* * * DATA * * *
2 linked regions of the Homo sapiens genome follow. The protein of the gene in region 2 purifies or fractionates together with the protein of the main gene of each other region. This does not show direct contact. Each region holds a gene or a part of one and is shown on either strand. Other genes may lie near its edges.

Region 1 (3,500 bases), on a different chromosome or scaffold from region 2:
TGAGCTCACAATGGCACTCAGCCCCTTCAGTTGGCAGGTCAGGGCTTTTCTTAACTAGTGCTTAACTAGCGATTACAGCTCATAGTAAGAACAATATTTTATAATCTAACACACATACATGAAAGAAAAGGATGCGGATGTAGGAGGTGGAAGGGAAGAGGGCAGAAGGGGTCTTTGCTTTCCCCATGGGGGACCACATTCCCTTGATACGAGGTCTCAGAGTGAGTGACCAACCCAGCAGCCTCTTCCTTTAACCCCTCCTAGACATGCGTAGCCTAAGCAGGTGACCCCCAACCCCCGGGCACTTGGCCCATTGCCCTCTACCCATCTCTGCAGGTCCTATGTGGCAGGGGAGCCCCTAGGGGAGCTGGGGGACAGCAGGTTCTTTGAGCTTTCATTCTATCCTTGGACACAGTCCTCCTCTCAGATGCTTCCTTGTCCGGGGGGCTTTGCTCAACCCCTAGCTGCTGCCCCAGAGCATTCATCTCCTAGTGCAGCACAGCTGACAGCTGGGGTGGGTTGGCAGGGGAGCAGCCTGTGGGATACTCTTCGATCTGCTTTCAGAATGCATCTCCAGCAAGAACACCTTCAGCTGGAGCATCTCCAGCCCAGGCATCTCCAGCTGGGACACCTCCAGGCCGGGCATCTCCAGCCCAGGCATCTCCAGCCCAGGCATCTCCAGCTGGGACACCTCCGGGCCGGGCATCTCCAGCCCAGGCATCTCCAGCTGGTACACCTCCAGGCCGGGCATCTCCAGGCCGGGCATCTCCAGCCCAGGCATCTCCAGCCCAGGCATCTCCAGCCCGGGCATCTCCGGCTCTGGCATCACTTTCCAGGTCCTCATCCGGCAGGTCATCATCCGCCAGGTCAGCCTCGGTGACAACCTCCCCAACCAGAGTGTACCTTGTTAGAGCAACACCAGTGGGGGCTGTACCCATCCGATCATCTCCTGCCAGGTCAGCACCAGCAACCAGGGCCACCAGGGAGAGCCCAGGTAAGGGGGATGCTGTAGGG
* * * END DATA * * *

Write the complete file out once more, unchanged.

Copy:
2 linked regions of the Homo sapiens genome follow. The protein of the gene in region 2 purifies or fractionates together with the protein of the main gene of each other region. This does not show direct contact. Each region holds a gene or a part of one and is shown on either strand. Other genes may lie near its edges.

Region 1 (3,500 bases), on a different chromosome or scaffold from region 2:
TGAGCTCACAATGGCACTCAGCCCCTTCAGTTGGCAGGTCAGGGCTTTTCTTAACTAGTGCTTAACTAGCGATTACAGCTCATAGTAAGAACAATATTTTATAATCTAACACACATACATGAAAGAAAAGGATGCGGATGTAGGAGGTGGAAGGGAAGAGGGCAGAAGGGGTCTTTGCTTTCCCCATGGGGGACCACATTCCCTTGATACGAGGTCTCAGAGTGAGTGACCAACCCAGCAGCCTCTTCCTTTAACCCCTCCTAGACATGCGTAGCCTAAGCAGGTGACCCCCAACCCCCGGGCACTTGGCCCATTGCCCTCTACCCATCTCTGCAGGTCCTATGTGGCAGGGGAGCCCCTAGGGGAGCTGGGGGACAGCAGGTTCTTTGAGCTTTCATTCTATCCTTGGACACAGTCCTCCTCTCAGATGCTTCCTTGTCCGGGGGGCTTTGCTCAACCCCTAGCTGCTGCCCCAGAGCATTCATCTCCTAGTGCAGCACAGCTGACAGCTGGGGTGGGTTGGCAGGGGAGCAGCCTGTGGGATACTCTTCGATCTGCTTTCAGAATGCATCTCCAGCAAGAACACCTTCAGCTGGAGCATCTCCAGCCCAGGCATCTCCAGCTGGGACACCTCCAGGCCGGGCATCTCCAGCCCAGGCATCTCCAGCCCAGGCATCTCCAGCTGGGACACCTCCGGGCCGGGCATCTCCAGCCCAGGCATCTCCAGCTGGTACACCTCCAGGCCGGGCATCTCCAGGCCGGGCATCTCCAGCCCAGGCATCTCCAGCCCAGGCATCTCCAGCCCGGGCATCTCCGGCTCTGGCATCACTTTCCAGGTCCTCATCCGGCAGGTCATCATCCGCCAGGTCAGCCTCGGTGACAACCTCCCCAACCAGAGTGTACCTTGTTAGAGCAACACCAGTGGGGGCTGTACCCATCCGATCATCTCCTGCCAGGTCAGCACCAGCAACCAGGGCCACCAGGGAGAGCCCAGGTAAGGGGGATGCTGTAGGG